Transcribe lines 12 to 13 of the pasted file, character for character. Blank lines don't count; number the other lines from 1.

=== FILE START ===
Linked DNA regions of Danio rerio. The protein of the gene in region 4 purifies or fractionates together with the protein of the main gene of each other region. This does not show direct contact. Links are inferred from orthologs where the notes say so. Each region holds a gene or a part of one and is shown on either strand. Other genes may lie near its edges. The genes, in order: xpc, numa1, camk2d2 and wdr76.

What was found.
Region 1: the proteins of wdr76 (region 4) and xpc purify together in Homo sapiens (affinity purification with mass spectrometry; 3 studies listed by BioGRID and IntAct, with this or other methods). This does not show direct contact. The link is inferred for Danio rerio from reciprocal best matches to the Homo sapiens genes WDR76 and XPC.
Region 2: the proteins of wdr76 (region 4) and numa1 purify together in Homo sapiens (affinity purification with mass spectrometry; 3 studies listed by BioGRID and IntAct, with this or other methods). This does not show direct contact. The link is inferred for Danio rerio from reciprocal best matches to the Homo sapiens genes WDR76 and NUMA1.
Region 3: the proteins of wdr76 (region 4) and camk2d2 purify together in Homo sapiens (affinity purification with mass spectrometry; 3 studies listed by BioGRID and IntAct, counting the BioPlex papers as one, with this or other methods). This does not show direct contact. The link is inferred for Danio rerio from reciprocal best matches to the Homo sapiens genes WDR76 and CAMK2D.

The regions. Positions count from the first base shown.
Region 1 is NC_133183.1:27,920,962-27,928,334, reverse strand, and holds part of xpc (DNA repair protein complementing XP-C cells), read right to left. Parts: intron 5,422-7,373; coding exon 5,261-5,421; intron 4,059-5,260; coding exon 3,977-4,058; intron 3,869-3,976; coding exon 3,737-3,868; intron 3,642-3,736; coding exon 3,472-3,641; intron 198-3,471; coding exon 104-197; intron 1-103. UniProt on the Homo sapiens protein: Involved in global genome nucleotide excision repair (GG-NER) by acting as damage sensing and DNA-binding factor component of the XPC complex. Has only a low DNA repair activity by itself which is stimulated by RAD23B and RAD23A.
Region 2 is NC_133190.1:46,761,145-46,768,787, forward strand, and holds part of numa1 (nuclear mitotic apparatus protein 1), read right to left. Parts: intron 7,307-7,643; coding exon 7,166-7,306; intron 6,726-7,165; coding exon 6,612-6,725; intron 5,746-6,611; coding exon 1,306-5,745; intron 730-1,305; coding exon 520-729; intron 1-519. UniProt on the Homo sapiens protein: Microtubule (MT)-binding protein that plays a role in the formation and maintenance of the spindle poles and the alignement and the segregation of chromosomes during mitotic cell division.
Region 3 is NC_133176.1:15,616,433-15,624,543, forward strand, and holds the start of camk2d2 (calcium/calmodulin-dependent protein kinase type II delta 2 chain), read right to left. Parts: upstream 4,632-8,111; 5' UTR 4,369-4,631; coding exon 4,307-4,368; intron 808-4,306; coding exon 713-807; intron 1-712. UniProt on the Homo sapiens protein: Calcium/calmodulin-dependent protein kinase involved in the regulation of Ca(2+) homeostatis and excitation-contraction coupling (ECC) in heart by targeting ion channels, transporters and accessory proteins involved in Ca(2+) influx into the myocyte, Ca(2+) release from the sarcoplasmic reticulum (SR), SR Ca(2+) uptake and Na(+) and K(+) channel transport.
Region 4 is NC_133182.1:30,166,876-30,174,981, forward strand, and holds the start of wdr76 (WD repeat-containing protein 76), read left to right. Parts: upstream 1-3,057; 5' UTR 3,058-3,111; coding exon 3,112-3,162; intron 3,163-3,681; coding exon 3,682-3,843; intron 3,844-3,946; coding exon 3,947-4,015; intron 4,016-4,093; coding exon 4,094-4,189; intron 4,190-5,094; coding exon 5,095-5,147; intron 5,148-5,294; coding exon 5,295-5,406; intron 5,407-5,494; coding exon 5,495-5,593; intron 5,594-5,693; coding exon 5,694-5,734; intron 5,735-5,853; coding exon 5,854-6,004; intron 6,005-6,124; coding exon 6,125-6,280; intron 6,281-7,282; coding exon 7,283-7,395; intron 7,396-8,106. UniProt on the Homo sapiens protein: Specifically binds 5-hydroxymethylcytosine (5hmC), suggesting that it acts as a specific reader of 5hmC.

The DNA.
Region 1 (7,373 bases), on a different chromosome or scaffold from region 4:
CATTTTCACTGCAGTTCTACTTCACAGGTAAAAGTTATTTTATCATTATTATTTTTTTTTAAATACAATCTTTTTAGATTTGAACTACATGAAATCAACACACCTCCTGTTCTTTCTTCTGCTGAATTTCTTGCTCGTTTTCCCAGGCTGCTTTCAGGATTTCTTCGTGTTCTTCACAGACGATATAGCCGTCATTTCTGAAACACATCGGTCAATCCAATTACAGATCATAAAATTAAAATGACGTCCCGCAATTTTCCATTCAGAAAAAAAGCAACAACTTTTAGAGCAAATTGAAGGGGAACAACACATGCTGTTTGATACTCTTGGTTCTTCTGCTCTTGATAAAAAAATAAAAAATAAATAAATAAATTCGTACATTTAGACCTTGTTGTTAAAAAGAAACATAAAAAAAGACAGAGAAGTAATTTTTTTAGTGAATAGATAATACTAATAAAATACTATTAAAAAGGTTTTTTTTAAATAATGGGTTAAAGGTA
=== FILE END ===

Region 1 (7,373 bases), on a different chromosome or scaffold from region 4:
CATTTTCACTGCAGTTCTACTTCACAGGTAAAAGTTATTTTATCATTATTATTTTTTTTTAAATACAATCTTTTTAGATTTGAACTACATGAAATCAACACACCTCCTGTTCTTTCTTCTGCTGAATTTCTTGCTCGTTTTCCCAGGCTGCTTTCAGGATTTCTTCGTGTTCTTCACAGACGATATAGCCGTCATTTCTGAAACACATCGGTCAATCCAATTACAGATCATAAAATTAAAATGACGTCCCGCAATTTTCCATTCAGAAAAAAAGCAACAACTTTTAGAGCAAATTGAAGGGGAACAACACATGCTGTTTGATACTCTTGGTTCTTCTGCTCTTGATAAAAAAATAAAAAATAAATAAATAAATTCGTACATTTAGACCTTGTTGTTAAAAAGAAACATAAAAAAAGACAGAGAAGTAATTTTTTTAGTGAATAGATAATACTAATAAAATACTATTAAAAAGGTTTTTTTTAAATAATGGGTTAAAGGTA